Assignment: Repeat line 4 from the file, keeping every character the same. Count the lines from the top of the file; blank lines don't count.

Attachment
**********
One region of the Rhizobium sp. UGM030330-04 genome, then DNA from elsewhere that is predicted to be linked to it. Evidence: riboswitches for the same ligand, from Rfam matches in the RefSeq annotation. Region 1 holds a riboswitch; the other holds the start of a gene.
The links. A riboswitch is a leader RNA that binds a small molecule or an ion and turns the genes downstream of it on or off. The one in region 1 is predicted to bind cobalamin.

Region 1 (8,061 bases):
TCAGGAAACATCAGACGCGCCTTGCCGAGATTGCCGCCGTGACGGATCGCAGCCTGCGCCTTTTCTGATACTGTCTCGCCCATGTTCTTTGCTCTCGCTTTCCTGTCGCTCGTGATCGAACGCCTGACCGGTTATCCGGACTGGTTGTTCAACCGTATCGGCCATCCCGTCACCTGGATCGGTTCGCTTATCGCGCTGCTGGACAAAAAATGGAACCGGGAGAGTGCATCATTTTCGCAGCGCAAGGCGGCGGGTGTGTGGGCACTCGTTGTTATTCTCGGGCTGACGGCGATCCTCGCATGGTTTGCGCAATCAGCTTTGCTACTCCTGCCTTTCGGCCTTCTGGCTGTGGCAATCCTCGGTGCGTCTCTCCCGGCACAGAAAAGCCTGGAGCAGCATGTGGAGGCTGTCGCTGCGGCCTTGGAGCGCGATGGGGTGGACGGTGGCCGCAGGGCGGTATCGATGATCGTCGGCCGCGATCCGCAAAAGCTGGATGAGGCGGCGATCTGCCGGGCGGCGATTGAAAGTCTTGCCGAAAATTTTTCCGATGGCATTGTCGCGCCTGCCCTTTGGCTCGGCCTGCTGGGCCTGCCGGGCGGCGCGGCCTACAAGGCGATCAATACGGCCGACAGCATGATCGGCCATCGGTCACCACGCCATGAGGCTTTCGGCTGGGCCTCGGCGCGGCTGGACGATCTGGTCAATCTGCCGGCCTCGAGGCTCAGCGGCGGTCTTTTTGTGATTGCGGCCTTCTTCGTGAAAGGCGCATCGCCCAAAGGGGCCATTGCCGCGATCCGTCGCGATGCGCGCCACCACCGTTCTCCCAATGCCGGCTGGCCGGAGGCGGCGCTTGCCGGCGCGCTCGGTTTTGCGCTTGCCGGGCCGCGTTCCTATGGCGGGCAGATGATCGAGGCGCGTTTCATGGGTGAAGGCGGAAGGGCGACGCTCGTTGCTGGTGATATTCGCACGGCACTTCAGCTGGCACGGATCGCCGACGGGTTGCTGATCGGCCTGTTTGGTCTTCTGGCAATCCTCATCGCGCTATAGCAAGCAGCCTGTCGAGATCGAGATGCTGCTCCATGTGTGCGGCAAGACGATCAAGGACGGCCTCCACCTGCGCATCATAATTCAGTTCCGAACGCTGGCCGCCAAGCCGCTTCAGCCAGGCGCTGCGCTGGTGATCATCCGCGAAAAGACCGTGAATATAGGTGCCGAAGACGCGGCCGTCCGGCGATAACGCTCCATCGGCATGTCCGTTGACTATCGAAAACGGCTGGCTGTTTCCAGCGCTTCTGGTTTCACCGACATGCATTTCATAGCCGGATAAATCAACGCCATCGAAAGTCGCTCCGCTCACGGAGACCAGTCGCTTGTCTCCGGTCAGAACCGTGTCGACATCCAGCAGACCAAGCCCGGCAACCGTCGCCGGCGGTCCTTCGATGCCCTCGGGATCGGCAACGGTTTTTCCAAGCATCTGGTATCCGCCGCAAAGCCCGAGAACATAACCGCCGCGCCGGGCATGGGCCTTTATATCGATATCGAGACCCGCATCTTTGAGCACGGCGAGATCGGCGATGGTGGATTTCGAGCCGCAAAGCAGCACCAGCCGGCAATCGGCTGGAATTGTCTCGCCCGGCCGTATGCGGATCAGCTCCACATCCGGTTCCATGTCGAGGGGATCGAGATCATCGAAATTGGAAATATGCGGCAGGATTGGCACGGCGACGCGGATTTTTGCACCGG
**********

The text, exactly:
TCAGGAAACATCAGACGCGCCTTGCCGAGATTGCCGCCGTGACGGATCGCAGCCTGCGCCTTTTCTGATACTGTCTCGCCCATGTTCTTTGCTCTCGCTTTCCTGTCGCTCGTGATCGAACGCCTGACCGGTTATCCGGACTGGTTGTTCAACCGTATCGGCCATCCCGTCACCTGGATCGGTTCGCTTATCGCGCTGCTGGACAAAAAATGGAACCGGGAGAGTGCATCATTTTCGCAGCGCAAGGCGGCGGGTGTGTGGGCACTCGTTGTTATTCTCGGGCTGACGGCGATCCTCGCATGGTTTGCGCAATCAGCTTTGCTACTCCTGCCTTTCGGCCTTCTGGCTGTGGCAATCCTCGGTGCGTCTCTCCCGGCACAGAAAAGCCTGGAGCAGCATGTGGAGGCTGTCGCTGCGGCCTTGGAGCGCGATGGGGTGGACGGTGGCCGCAGGGCGGTATCGATGATCGTCGGCCGCGATCCGCAAAAGCTGGATGAGGCGGCGATCTGCCGGGCGGCGATTGAAAGTCTTGCCGAAAATTTTTCCGATGGCATTGTCGCGCCTGCCCTTTGGCTCGGCCTGCTGGGCCTGCCGGGCGGCGCGGCCTACAAGGCGATCAATACGGCCGACAGCATGATCGGCCATCGGTCACCACGCCATGAGGCTTTCGGCTGGGCCTCGGCGCGGCTGGACGATCTGGTCAATCTGCCGGCCTCGAGGCTCAGCGGCGGTCTTTTTGTGATTGCGGCCTTCTTCGTGAAAGGCGCATCGCCCAAAGGGGCCATTGCCGCGATCCGTCGCGATGCGCGCCACCACCGTTCTCCCAATGCCGGCTGGCCGGAGGCGGCGCTTGCCGGCGCGCTCGGTTTTGCGCTTGCCGGGCCGCGTTCCTATGGCGGGCAGATGATCGAGGCGCGTTTCATGGGTGAAGGCGGAAGGGCGACGCTCGTTGCTGGTGATATTCGCACGGCACTTCAGCTGGCACGGATCGCCGACGGGTTGCTGATCGGCCTGTTTGGTCTTCTGGCAATCCTCATCGCGCTATAGCAAGCAGCCTGTCGAGATCGAGATGCTGCTCCATGTGTGCGGCAAGACGATCAAGGACGGCCTCCACCTGCGCATCATAATTCAGTTCCGAACGCTGGCCGCCAAGCCGCTTCAGCCAGGCGCTGCGCTGGTGATCATCCGCGAAAAGACCGTGAATATAGGTGCCGAAGACGCGGCCGTCCGGCGATAACGCTCCATCGGCATGTCCGTTGACTATCGAAAACGGCTGGCTGTTTCCAGCGCTTCTGGTTTCACCGACATGCATTTCATAGCCGGATAAATCAACGCCATCGAAAGTCGCTCCGCTCACGGAGACCAGTCGCTTGTCTCCGGTCAGAACCGTGTCGACATCCAGCAGACCAAGCCCGGCAACCGTCGCCGGCGGTCCTTCGATGCCCTCGGGATCGGCAACGGTTTTTCCAAGCATCTGGTATCCGCCGCAAAGCCCGAGAACATAACCGCCGCGCCGGGCATGGGCCTTTATATCGATATCGAGACCCGCATCTTTGAGCACGGCGAGATCGGCGATGGTGGATTTCGAGCCGCAAAGCAGCACCAGCCGGCAATCGGCTGGAATTGTCTCGCCCGGCCGTATGCGGATCAGCTCCACATCCGGTTCCATGTCGAGGGGATCGAGATCATCGAAATTGGAAATATGCGGCAGGATTGGCACGGCGACGCGGATTTTTGCACCGG